Similarly, retinopathy of prematurity is among the leading causes of blindness in children in eastern Europe.3,4 While the highly industrialised countries experienced a dramatic decline in the incidence of ROP, it increased in some of the middle income countries. There may be two scenarios for this. The more economically successful eastern European countries with developed perinatal care may have experienced an increase in the incidence of ROP because of higher numbers of surviving babies with extremely low birth weight. Other eastern European countries may have experienced a similar increase in ROP cases in prematurely born children because of their gradual introduction and improvement of neonatal care. Both groups will require well implemented and organised screening for ROP in babies at risk, needing a sufficient number of trained ophthalmologists and the appropriate equipment for diagnostics and treatment of advanced cases.
In several countries of eastern Europe, three main limitations to vitreoretinal surgical services provided may be identified: lack of skills and experience of healthcare personnel, inadequate technical equipment, and insufficient awareness of the public.
CONCLUSIONS AND RECOMMENDATIONS
An evaluation of the availability of surgical services for posterior segment eye diseases in 12 eastern European countries as of 1998 was undertaken. Conditions for posterior eye segment surgery in the central and eastern European region vary substantially. The main requirements for improving eye care for posterior segment eye diseases were identified as follows:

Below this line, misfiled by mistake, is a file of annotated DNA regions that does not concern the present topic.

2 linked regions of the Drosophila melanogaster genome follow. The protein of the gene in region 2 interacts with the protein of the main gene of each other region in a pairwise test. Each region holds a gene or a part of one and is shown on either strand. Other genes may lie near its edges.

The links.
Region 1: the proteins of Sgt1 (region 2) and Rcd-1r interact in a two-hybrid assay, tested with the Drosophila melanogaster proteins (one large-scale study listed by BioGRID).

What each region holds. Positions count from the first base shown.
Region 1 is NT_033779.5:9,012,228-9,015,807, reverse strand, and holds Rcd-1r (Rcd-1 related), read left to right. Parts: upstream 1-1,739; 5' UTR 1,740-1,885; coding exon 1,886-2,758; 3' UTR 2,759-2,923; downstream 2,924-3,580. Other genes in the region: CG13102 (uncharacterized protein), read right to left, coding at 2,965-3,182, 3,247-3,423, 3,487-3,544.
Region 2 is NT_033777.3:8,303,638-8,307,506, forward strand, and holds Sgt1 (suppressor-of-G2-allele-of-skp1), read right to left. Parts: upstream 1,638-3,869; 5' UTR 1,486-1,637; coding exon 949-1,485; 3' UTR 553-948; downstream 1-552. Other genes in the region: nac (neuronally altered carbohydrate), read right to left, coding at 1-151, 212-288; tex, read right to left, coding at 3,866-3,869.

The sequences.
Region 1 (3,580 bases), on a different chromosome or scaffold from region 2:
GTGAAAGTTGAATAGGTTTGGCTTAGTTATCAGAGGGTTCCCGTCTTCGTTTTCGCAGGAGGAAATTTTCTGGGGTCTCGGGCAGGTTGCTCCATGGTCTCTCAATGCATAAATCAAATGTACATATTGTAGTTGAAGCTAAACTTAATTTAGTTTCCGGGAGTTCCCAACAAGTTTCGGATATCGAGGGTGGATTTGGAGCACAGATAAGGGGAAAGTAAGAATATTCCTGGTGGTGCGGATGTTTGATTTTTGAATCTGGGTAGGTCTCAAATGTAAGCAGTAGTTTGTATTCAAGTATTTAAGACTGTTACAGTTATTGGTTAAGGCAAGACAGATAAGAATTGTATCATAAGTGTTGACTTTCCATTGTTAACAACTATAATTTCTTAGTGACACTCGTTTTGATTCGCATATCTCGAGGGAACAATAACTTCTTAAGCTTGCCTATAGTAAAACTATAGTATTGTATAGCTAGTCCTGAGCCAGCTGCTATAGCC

There is a need for “hands-on” skills transfer and education for many ophthalmologists who are involved in posterior segment eye surgery in eastern Europe. Short term teaching visits by experienced vitreoretinal surgeons and retinal specialists, particularly to non-university vitreoretinal centres, should enhance the experience and knowledge of surgeons in need.
There is an urgent need for basic equipment for some regions (for example, lasers for retinal photocoagulation, surgical instruments, indirect ophthalmoscopes, etc) to sufficiently implement preventive and therapeutical measures.
National healthcare authorities and policymakers should evaluate the requirements for improving the screening for diabetic retinopathy, and retinopathy of prematurity, as well as for the even distribution of the necessary diagnostic and therapeutical equipment in their countries.
An awareness of potential conditions leading to blindness and the means of prevention must be strongly disseminated to the public.
This work was sponsored by Christoffel-Blindenmission. We gratefully acknowledge the assistance of Professor Dr med Volker Klauss, and Mr T ffytche, LVO FRCS FRCOphth, and the contribution of all members of the international study group.
INTERNATIONAL STUDY GROUP Ü Aamer (Estonia), T A Birich (Belorus), B Cârstocea, D F Şelaru (Romania), A ernák (Slovakia), V Jašinskas (Lithuania), G Laganovska (Latvia), J Németh (Hungary), V Novac (Moldova), M Sefić (Bosnia and Herzegovina), J Szaflik, J Kałužny (Poland), P Vassileva (Bulgaria).
Series editors: W V Good and S Ruit